College student no longer needs detailed list to remember instructions at summer job

Age: 22
Gender: Female
Location: Toronto, Ontario, Canada

Background: Diagnosed with a learning disability in high school and later diagnosed with ADHD, this second year university student suffered from a very poor memory. She had trouble remembering past events and things that happened to her. As a result, she lacked confidence in her cognitive abilities and felt like she could not rely on her memory. Even in conversations, this young woman couldn’t keep track of what people had said and often interrupted to get her point in before she forgot. Academically, she struggled with taking detailed notes and reading comprehension, often taking long periods of time to finish her reading assignments. At the store where she worked, she had to make detailed lists which she consulted to make sure she would not forget a step in any task and had difficulty remembering customer’s names and past purchases. Cogmed was recommended to her through a college assessment and she really enjoyed the training. Although she found it intense, she put forth an excellent effort and was able to stay motivated throughout the five weeks.

Key challenges:

  • Diagnosed with a learning disability and ADHD
  • Had a poor episodic memory and often forgot about events that happened to her
  • Lacked confidence in her cognitive abilities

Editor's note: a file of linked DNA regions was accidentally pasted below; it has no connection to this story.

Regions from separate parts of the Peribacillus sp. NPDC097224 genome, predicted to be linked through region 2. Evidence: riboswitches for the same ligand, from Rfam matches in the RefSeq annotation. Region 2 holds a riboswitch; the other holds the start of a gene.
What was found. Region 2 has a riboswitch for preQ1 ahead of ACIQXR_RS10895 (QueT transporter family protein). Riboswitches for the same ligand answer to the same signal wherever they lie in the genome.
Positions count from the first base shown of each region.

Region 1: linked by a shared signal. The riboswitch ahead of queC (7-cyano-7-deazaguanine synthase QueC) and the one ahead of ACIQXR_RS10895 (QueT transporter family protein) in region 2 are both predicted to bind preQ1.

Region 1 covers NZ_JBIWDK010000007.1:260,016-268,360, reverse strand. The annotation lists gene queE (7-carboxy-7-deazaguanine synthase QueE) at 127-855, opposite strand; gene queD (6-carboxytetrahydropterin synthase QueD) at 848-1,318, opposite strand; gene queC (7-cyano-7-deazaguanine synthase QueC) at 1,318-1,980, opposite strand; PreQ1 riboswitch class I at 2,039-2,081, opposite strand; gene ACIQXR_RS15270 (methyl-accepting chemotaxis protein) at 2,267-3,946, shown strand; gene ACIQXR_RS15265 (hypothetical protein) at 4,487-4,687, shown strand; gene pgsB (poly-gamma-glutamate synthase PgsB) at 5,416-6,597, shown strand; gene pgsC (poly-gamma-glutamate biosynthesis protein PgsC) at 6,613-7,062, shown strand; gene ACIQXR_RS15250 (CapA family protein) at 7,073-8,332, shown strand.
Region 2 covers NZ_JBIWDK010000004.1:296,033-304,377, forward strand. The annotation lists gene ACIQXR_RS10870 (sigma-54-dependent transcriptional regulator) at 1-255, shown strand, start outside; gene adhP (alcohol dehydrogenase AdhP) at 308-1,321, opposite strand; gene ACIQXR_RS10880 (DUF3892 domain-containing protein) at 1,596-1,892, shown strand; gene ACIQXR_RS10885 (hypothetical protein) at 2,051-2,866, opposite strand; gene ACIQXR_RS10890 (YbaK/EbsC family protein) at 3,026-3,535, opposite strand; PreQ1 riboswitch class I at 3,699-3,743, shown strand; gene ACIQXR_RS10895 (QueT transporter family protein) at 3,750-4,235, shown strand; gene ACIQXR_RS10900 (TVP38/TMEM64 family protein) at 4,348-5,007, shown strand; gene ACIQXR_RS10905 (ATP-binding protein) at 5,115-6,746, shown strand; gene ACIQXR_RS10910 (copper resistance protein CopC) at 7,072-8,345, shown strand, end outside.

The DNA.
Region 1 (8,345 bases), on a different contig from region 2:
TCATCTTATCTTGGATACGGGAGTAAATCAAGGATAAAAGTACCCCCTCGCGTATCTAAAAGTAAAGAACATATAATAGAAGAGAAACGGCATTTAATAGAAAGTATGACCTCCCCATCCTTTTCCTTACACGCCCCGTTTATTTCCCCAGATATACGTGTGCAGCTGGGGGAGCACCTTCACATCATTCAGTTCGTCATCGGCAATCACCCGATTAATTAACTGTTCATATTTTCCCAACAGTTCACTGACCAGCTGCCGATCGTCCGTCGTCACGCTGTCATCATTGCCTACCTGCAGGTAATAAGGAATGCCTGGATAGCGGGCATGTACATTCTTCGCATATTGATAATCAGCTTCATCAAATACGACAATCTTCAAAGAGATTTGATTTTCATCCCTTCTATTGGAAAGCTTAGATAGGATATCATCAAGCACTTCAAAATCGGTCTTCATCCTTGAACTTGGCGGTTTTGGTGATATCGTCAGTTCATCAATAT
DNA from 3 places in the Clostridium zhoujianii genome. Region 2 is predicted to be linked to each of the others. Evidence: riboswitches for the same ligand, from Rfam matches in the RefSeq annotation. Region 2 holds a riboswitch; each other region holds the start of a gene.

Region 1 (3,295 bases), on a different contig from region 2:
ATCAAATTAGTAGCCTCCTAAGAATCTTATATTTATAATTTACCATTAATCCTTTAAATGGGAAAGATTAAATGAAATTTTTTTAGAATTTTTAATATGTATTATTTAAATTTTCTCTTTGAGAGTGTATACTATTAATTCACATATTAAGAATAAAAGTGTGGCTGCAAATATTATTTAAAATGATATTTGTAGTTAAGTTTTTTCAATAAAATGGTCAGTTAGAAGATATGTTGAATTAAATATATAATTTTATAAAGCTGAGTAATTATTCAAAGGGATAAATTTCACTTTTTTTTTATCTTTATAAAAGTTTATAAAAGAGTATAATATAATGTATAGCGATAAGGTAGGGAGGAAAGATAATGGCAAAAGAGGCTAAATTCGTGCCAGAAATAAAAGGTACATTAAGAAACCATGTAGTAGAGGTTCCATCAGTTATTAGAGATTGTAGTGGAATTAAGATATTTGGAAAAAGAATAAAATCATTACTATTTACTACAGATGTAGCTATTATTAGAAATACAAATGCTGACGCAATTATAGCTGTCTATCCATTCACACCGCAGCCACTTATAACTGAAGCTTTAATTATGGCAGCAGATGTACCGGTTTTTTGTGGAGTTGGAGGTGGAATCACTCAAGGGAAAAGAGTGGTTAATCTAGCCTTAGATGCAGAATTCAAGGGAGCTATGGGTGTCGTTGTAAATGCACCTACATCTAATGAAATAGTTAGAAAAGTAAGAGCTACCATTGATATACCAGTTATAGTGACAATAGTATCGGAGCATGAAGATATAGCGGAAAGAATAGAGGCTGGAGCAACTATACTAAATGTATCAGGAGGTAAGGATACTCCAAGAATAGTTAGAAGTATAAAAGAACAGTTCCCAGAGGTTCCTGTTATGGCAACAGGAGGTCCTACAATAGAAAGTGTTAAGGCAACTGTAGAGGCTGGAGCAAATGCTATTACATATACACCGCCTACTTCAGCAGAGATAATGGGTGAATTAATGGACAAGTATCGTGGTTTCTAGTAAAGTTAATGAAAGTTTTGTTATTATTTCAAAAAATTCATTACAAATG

• Had trouble keeping track of what people said in conversations, would interrupt people
  • Could not take notes in class, had poor reading comprehension
  • Had difficulty remembering tasks at her job – had to write everything down

Training outcomes:

  • Noticed a major improvement in organizational skills
  • Found that she could remember instructions at work without looking at her sheet
  • Is able to track with conversations and remember what people tell her
  • Started developing a newfound interest in reading – she now reads for pleasure where she didn’t in the past
  • Is beginning to trust her memory more and gaining confidence
*Photos above are not of the actual users whose experience we describe – we understand that poor working memory
is often a hidden weakness that impacts people in a very personal way.
Out of respect for their privacy, we have kept the identities of these people anonymous.